Economy

Fore Street

Wellington's main industry was wool-making and in November 2009, Deborah Meaden, best known from Dragons' Den a BBC television programme, invested in the Fox Brothers Mill which produces wool cloth for Savile Row, designers and clients around the world. The Fox family established the mill in 1772. The Tonedale mill complex includes two listed buildings,[28][29] some of which were still being used until 2000. The Prince's Regeneration Trust have been supporting the Tone Mill Regeneration Partnership in attempting to preserve and regenerate the area with a mixed development for commercial and residential use.[30] It is included in the Buildings at Risk Register produced by English Heritage.[31]

Local industries are celebrated at the Wellington Museum in Fore street. Wellington was home of Fox, Fowler and Company, which was the last commercial bank permitted to print their own sterling banknotes in England and Wales.[32][33]

The town is still largely dependent on industry, notably its aerosol factory. Swallowfield plc benefited from the growth of own-brand products during the 1970s and now produces aerosol, cosmetic and toiletry products. It was founded in 1876 as Walter Gregory & Co Ltd who manufactured animal husbandry products. The company diversified and in 1950 produced the first commercial aerosols in the UK which were basically farm products, air fresheners and insecticides.[34][35]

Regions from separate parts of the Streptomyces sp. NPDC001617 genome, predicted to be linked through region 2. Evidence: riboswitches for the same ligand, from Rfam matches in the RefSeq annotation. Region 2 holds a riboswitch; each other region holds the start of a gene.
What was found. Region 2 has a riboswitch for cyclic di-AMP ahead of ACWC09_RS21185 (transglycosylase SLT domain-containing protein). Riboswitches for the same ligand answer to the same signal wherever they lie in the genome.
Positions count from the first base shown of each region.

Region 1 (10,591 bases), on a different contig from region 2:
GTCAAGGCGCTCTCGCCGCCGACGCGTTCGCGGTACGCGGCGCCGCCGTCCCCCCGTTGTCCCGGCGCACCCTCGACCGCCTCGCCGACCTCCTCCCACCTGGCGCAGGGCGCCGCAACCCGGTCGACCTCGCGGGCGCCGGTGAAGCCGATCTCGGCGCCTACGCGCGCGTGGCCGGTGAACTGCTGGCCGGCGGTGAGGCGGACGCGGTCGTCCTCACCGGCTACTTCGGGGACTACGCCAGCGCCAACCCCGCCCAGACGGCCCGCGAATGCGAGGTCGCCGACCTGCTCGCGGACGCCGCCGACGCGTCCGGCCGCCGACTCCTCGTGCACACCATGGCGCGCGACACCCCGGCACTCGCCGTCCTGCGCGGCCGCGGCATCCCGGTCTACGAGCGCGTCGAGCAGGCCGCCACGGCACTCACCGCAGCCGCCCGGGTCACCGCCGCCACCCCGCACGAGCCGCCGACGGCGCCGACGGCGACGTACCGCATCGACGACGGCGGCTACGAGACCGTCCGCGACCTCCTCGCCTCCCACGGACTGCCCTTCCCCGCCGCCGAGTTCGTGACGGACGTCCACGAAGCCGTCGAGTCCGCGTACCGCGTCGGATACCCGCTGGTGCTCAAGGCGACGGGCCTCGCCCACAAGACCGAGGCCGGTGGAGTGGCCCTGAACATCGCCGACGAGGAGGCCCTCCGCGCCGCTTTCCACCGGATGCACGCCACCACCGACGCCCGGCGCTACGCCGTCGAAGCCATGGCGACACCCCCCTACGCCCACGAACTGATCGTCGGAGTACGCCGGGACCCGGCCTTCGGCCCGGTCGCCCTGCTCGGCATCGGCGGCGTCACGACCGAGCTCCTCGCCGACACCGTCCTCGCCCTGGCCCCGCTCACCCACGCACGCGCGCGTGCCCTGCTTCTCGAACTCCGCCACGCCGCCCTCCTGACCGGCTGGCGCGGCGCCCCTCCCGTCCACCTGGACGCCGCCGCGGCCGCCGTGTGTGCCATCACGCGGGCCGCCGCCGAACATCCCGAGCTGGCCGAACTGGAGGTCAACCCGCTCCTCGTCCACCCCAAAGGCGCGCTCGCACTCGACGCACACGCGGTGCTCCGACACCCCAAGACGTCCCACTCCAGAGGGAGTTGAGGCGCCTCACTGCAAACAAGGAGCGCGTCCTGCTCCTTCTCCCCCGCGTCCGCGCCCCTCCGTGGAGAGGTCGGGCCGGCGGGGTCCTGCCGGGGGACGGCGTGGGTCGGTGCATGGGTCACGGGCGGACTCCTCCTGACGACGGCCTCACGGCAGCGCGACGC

Bed manufacturers Relyon employ some 400 people. The company started in 1858 as a wool merchant, Price Brothers and Co., but the business soon moved into manufacturing beds and in 1935 changed its name to Relyon Ltd. In 2001 it was acquired by Steinhoff International Holdings Ltd., a quoted South African group.[36]

Transport

The goods shed and station site at Wellington

The town had its own railway station on the Bristol and Exeter Railway from 1 May 1843 until 5 October 1964.[4] It was here that extra locomotives were attached to heavy trains to help them up the incline to Whiteball Tunnel on their way south. The railway from Penzance to London, and also to Bristol and the North, continue to pass through the town, but no trains stop. The nearest stations are Taunton[37] and Tiverton Parkway. A campaign was started to reopen the station in 2009.[38]

The town is close to junction 26 of the M5 motorway, which spent a year in the 1970s as a temporary terminal junction, whilst the motorway between junctions 26 and 27 was finished. The A38 is also still an important link to Taunton.

Education